The Big Picture

“Elevator speech” is a term used to describe how you’d get your point across in a short time window, such as obviously the time from when you see someone on an elevator until one of you departs and goes on your way.  Preparing one really makes you step back and find your reason with precision, something this explanation is not accomplishing.  So here are a few elevator speeches on core topics:

What Do We Do?
The North Allegheny Soccer Club exists to make a soccer playing experience available for the general population of kids in the area of the North Allegheny School District.  We are not affiliated with the district, nor is attendance in it required, but it is the nearest thing to compare our service area with.  We provide soccer training and a playing environment with the resources available to us through the various municipalities where our members reside.  While those resources allow us to service more than a thousand kids through two seasons each year, they do not afford us the luxury of paid coaches or administrators, nor as many practices or amenities as some would like, but we are thankful to do quite well by most international standards.

What Programs Do We Have?
Our programs are based on age-appropriate soccer training:

  • 5-8 Micro Soccer – Clinics and games of “small-sided” soccer where teams of 3-4 kids compete on small fields with small goals to learn the basics of soccer, predominantly ball handling, passing, and teamwork basics.
  • 9-14 Team Soccer – Kids in 3rd-6th grade are ready for goalies and field strategies.  Here the game starts to take on more complexity and a combination of in-house and travel teams provide differing levels of competition so everyone can play in an environment that challenges them enough to learn more skills while still having fun.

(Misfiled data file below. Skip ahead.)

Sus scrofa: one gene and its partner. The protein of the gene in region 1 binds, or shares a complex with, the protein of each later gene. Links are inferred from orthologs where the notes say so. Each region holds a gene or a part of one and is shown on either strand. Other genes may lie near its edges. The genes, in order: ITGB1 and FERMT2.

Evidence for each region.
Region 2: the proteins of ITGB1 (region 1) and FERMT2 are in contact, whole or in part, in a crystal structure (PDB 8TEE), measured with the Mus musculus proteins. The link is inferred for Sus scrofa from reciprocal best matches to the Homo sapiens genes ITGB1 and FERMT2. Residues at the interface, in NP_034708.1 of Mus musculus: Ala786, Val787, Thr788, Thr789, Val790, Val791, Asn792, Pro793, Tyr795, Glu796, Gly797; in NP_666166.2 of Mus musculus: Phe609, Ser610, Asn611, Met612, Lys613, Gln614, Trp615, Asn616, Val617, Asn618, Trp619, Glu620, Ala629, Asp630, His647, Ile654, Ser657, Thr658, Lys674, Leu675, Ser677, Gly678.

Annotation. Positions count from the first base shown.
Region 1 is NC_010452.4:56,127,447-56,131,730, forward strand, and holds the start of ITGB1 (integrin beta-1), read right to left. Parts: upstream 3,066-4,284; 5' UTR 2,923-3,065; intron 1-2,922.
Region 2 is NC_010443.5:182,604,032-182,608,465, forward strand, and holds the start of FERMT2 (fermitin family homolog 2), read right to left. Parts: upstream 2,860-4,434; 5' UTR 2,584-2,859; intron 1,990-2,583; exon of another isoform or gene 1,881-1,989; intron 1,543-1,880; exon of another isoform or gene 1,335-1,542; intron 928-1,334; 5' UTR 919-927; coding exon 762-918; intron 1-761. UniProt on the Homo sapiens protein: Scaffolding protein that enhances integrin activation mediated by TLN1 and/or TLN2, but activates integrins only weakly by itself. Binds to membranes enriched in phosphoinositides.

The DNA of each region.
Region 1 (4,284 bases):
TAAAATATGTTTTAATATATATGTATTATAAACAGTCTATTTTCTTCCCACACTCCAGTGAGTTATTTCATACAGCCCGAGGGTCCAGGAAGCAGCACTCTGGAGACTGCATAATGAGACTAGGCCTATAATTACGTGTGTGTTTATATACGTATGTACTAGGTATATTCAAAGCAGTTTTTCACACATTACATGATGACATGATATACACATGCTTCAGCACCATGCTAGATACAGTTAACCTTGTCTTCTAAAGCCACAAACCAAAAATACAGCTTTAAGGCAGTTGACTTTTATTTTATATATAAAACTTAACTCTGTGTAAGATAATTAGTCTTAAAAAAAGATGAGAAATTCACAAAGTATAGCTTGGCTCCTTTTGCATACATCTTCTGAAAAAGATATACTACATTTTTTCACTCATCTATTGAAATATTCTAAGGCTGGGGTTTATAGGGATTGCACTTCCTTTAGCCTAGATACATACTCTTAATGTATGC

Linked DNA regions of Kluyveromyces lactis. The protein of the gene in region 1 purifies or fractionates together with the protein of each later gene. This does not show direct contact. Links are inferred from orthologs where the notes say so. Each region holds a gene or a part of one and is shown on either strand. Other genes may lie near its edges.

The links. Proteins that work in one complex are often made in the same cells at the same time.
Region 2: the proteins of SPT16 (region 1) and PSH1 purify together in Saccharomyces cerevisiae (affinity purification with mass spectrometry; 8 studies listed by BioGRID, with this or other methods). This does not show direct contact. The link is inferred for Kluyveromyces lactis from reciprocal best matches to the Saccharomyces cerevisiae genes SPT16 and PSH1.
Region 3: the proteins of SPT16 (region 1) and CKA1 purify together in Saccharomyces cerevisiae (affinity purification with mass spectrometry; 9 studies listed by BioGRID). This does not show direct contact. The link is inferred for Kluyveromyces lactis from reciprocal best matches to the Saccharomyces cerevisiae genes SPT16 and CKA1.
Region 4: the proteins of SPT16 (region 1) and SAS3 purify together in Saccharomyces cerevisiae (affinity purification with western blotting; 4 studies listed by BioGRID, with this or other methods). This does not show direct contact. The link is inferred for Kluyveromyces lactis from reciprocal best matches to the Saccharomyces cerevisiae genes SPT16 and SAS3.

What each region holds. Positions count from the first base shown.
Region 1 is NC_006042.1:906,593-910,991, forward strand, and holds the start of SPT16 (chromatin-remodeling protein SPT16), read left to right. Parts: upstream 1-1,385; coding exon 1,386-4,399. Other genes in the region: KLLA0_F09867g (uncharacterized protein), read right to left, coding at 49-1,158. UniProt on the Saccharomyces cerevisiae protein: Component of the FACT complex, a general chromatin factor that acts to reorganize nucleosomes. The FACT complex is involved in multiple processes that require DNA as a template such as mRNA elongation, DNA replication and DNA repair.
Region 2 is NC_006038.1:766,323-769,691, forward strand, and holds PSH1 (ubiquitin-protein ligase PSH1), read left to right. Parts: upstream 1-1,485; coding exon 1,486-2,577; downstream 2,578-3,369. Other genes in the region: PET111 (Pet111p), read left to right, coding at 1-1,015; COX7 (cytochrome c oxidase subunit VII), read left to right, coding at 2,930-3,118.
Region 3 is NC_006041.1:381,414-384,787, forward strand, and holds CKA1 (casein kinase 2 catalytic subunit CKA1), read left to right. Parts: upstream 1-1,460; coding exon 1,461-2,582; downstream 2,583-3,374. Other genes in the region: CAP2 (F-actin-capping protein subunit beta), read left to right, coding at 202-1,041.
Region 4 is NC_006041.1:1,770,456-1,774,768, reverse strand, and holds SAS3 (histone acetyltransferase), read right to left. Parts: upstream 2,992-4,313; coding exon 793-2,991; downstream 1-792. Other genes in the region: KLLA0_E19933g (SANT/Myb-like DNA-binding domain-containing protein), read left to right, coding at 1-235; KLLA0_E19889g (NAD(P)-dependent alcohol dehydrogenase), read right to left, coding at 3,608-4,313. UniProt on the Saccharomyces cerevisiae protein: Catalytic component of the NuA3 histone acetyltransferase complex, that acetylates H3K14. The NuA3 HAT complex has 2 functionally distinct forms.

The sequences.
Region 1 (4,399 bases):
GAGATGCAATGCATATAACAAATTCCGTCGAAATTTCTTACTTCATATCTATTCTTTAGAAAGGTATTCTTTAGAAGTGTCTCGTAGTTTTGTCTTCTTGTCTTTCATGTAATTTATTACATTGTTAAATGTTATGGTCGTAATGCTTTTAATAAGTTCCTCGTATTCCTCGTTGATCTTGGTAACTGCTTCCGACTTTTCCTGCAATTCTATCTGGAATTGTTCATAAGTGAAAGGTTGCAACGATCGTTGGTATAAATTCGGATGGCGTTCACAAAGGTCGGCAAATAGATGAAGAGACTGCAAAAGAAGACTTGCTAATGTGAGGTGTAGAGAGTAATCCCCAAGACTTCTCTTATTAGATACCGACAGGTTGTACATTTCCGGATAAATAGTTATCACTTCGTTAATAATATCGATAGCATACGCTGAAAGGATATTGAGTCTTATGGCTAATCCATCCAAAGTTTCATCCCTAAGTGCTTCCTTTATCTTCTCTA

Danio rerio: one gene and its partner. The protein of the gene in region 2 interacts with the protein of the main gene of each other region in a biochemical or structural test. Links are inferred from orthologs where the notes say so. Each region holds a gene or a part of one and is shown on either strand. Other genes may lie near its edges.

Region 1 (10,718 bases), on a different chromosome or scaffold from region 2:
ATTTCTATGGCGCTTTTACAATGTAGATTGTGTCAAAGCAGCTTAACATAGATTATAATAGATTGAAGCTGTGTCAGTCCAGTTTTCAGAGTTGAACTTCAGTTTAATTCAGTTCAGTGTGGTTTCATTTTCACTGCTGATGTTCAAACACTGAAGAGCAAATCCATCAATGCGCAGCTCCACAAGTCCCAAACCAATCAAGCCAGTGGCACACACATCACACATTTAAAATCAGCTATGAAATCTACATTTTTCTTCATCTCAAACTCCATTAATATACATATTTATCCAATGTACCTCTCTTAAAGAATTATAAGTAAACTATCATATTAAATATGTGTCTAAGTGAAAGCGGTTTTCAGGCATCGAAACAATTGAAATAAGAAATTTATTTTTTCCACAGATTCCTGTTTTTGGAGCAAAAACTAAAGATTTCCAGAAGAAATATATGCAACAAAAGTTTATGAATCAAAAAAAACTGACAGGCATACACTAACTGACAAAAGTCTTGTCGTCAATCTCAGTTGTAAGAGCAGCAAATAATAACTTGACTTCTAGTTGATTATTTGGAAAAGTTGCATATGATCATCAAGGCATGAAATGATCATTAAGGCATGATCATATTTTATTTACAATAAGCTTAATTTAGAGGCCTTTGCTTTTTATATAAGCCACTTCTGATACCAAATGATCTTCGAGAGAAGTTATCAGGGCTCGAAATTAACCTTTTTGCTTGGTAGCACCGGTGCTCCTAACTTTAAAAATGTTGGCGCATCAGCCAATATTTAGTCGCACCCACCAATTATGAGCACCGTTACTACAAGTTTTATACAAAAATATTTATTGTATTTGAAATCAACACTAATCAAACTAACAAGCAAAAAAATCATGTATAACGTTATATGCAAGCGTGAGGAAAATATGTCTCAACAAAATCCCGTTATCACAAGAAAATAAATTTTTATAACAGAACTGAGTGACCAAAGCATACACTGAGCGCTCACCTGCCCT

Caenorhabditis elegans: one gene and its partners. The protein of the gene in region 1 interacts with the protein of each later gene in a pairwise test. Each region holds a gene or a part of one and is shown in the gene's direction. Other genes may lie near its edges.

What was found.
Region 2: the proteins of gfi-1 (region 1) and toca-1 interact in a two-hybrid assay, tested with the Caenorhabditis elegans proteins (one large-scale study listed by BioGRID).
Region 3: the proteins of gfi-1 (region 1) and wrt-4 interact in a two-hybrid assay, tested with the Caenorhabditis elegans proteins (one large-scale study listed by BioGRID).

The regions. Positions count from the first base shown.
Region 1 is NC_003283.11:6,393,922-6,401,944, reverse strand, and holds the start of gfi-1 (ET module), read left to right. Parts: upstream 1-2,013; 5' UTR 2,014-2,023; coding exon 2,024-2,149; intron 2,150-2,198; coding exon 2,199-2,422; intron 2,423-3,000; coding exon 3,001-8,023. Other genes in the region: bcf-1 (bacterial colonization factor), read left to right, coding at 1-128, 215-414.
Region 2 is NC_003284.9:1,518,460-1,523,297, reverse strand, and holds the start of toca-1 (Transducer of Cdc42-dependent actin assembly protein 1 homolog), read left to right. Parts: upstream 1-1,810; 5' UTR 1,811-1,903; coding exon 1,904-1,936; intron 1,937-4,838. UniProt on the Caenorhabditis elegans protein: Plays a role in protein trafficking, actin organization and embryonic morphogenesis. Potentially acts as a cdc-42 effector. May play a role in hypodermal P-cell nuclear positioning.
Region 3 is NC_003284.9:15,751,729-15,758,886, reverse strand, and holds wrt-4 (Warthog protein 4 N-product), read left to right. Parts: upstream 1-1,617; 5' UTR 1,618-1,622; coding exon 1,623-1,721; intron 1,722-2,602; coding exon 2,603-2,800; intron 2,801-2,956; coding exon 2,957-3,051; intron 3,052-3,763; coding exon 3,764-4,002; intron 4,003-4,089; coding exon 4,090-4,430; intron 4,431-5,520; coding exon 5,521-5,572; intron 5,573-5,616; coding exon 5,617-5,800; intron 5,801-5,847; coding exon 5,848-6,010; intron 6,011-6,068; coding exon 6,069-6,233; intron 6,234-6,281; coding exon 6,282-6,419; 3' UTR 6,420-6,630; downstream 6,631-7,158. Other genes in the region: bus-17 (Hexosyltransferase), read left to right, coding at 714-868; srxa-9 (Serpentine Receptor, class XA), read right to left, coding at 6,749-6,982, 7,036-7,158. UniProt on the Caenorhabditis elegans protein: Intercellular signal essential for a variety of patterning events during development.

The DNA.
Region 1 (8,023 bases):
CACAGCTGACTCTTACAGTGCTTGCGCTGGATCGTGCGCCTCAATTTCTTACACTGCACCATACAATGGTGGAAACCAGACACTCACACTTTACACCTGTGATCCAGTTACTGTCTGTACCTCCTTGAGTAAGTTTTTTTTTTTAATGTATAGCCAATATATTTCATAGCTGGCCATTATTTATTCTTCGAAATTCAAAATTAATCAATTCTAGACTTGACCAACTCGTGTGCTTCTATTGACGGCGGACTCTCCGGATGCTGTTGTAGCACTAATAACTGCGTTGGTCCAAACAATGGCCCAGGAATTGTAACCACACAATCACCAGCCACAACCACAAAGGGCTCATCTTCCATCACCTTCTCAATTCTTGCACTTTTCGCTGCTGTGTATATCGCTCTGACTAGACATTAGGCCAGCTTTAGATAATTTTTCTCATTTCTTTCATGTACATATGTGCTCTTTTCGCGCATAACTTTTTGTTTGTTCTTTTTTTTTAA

• 15-18 Teen Soccer – By High School most kids have so much going on that they have specialized in things other than soccer, but still enjoy the game and can use the exercise.  While we still field some advanced teams at this age, the majority of kids at this level enjoy each other’s company in a friendly recreational soccer environment.

How Do We Keep a Good Perspective About Youth Soccer as Adults?
To my way of thinking, the following four points are key to keeping the proper mindset for working our programs.

  • All kids need people skills and exercise.  Keep it a fun, simple part of turning kids into healthy adults.
  • It is rare for a non-natural-athlete to succeed beyond college sports.  What they learn here will be a part of what the kids become, not what they become, so keep the more universal lessons prominent and the intensity for the sport itself under control.
  • Many programs (not just soccer) fail because they can’t transition to a sustainable state.  Pinning too much importance to their success on the field is a sure way to lose them when they rise to the point of competition where they are outplayed regularly.  Soccer can be a fun source of community and exercise throughout life, so keep in mind as their other interests may over-shadow soccer, that there are other programs like teen soccer and refereeing that can let kids segue serious soccer to a fun hobby.
  • Committed people pay with their time.  Technology has made multitasking an inevitable part of our lives.  Kids notice your attention to them in the long run even if trinkets seem to buy their short-term happiness.  In a relatively affluent society, your time has even more value to your kids and your community than you may realize when you’re distracted by the beep of your smartphone.
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